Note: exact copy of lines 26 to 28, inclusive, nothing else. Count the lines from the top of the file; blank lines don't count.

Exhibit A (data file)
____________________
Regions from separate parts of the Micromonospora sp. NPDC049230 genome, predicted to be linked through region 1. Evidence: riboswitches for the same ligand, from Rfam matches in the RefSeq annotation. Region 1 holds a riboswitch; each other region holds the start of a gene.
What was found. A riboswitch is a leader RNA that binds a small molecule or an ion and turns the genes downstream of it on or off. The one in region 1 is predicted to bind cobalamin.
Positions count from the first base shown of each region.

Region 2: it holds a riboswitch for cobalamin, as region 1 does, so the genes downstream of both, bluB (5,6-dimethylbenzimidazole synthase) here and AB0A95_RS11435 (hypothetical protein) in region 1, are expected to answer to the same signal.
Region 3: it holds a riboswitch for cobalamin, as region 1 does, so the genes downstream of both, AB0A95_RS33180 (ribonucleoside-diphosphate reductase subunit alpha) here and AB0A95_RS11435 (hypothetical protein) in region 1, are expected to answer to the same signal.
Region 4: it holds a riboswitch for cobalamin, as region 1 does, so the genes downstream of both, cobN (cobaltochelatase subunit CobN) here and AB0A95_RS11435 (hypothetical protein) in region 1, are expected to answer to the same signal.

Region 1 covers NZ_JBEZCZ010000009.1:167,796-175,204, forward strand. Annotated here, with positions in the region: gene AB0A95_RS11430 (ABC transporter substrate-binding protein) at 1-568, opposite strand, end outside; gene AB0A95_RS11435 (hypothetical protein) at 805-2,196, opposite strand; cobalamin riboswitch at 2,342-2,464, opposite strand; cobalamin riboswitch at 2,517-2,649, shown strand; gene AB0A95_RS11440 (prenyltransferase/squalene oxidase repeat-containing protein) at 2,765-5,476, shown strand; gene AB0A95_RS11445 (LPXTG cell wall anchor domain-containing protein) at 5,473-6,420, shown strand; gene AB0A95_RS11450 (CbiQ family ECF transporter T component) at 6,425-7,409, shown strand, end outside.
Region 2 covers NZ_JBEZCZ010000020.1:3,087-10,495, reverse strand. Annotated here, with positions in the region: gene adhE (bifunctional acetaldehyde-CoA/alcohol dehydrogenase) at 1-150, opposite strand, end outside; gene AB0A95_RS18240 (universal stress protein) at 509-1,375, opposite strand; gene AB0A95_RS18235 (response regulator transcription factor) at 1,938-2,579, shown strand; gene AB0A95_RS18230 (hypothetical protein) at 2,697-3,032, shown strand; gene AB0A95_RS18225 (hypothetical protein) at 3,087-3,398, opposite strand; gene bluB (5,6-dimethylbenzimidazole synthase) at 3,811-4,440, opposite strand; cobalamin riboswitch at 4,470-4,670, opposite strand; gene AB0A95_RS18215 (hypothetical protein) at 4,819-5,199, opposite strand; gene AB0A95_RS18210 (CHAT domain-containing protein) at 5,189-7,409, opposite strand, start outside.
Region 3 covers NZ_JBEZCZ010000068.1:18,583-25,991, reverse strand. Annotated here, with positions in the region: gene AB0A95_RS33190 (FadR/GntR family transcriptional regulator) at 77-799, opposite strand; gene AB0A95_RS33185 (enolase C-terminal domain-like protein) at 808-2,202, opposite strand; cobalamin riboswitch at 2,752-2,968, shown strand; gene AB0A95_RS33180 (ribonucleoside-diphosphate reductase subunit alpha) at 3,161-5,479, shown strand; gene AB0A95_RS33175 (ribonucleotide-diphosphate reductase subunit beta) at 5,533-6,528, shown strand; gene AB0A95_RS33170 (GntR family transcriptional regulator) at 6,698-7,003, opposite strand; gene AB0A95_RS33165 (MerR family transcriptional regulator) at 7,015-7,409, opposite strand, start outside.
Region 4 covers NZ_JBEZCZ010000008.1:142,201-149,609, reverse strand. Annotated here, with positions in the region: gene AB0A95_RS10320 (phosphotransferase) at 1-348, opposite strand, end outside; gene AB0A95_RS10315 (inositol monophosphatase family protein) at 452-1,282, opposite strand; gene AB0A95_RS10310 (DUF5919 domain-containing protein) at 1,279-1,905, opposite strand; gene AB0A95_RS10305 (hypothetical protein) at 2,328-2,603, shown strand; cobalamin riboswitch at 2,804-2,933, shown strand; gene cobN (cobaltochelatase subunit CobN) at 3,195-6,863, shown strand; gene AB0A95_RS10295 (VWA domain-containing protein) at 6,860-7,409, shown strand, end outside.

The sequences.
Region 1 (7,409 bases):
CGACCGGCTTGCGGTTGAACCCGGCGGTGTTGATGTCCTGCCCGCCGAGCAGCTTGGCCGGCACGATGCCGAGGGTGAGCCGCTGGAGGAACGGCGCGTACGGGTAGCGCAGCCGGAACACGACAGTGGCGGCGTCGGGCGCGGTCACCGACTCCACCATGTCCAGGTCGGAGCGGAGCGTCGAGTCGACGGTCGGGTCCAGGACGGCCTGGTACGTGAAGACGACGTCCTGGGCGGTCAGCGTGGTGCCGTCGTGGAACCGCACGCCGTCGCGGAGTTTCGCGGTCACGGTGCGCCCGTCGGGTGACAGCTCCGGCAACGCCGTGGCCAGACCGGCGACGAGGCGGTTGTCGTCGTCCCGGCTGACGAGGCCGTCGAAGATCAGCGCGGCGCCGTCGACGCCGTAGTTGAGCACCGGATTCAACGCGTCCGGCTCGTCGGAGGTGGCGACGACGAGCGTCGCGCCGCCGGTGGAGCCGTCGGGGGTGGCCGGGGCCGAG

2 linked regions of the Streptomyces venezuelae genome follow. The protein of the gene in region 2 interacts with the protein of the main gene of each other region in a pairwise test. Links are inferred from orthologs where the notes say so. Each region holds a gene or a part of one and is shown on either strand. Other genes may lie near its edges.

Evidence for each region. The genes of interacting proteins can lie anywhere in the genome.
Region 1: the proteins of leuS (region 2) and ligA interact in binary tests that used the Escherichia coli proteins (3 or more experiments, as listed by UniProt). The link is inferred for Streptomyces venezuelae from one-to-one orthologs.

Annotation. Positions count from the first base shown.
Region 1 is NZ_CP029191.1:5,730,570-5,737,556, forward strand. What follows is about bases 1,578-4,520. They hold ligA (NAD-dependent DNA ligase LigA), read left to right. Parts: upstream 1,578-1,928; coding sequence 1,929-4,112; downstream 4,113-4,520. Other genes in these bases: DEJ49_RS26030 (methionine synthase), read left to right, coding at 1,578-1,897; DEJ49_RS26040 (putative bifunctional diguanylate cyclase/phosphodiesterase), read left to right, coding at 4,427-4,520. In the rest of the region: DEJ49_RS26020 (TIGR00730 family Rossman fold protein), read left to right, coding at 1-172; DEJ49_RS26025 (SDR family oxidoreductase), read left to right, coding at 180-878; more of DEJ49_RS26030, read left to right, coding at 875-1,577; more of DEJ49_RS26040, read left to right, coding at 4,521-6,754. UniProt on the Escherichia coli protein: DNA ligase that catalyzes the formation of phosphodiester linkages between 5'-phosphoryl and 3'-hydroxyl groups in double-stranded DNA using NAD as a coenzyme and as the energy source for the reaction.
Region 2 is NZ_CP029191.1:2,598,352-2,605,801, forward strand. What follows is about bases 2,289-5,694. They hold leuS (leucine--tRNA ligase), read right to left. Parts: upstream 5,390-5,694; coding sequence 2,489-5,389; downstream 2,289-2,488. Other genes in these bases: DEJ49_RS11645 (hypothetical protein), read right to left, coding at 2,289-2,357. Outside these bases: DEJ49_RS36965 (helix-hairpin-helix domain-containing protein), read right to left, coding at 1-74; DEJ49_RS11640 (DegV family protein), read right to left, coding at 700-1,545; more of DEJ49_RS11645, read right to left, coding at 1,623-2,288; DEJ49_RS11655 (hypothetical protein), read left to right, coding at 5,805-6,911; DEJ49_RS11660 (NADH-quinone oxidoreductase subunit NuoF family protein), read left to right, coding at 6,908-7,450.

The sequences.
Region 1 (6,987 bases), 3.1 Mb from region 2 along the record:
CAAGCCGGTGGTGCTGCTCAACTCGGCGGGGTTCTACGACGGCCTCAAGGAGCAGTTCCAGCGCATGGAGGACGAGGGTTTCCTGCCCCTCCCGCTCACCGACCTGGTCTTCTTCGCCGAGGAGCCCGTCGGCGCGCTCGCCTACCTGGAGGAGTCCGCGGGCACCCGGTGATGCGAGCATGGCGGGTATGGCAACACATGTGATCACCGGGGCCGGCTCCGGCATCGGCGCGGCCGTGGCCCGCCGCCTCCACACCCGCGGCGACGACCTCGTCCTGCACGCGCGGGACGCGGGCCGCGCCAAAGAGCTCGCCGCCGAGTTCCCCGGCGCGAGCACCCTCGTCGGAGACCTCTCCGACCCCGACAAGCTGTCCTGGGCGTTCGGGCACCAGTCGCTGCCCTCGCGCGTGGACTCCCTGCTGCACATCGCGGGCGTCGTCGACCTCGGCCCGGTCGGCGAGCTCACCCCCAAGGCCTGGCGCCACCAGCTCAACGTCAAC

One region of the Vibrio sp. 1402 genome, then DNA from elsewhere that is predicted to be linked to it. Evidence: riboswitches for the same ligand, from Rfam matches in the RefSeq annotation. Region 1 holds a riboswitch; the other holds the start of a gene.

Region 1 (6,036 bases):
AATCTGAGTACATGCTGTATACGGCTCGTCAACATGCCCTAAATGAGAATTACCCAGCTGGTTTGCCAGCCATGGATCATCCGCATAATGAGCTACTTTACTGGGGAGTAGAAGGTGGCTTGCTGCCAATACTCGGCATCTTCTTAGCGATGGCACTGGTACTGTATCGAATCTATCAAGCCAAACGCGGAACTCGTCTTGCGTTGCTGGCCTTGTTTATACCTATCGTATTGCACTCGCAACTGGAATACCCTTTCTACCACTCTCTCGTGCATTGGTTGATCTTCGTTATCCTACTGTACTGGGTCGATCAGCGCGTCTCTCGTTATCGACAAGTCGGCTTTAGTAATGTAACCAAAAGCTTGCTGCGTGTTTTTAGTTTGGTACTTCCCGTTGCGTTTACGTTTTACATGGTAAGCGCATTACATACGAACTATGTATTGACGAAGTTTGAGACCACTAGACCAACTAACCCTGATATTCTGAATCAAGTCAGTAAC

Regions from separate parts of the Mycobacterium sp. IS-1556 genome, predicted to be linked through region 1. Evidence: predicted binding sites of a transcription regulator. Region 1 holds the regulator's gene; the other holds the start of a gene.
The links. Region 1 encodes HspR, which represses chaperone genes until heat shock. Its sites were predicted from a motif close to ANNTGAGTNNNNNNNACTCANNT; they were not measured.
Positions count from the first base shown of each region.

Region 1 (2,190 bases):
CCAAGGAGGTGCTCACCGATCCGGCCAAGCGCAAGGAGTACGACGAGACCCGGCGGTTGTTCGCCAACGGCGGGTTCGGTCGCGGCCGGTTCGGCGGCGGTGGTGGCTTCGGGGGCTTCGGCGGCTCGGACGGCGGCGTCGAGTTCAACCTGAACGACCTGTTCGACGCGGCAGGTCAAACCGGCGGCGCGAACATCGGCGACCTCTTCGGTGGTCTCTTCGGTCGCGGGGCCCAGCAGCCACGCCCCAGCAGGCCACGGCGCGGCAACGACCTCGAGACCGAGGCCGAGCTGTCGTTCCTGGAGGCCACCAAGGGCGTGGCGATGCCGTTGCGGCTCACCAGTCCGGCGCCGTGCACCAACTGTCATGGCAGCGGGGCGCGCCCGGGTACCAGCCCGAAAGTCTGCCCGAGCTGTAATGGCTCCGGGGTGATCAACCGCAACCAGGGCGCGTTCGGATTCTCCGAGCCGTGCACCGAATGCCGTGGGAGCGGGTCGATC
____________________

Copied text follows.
Regions from separate parts of the Mycobacterium sp. IS-1556 genome, predicted to be linked through region 1. Evidence: predicted binding sites of a transcription regulator. Region 1 holds the regulator's gene; the other holds the start of a gene.
The links. Region 1 encodes HspR, which represses chaperone genes until heat shock. Its sites were predicted from a motif close to ANNTGAGTNNNNNNNACTCANNT; they were not measured.
Positions count from the first base shown of each region.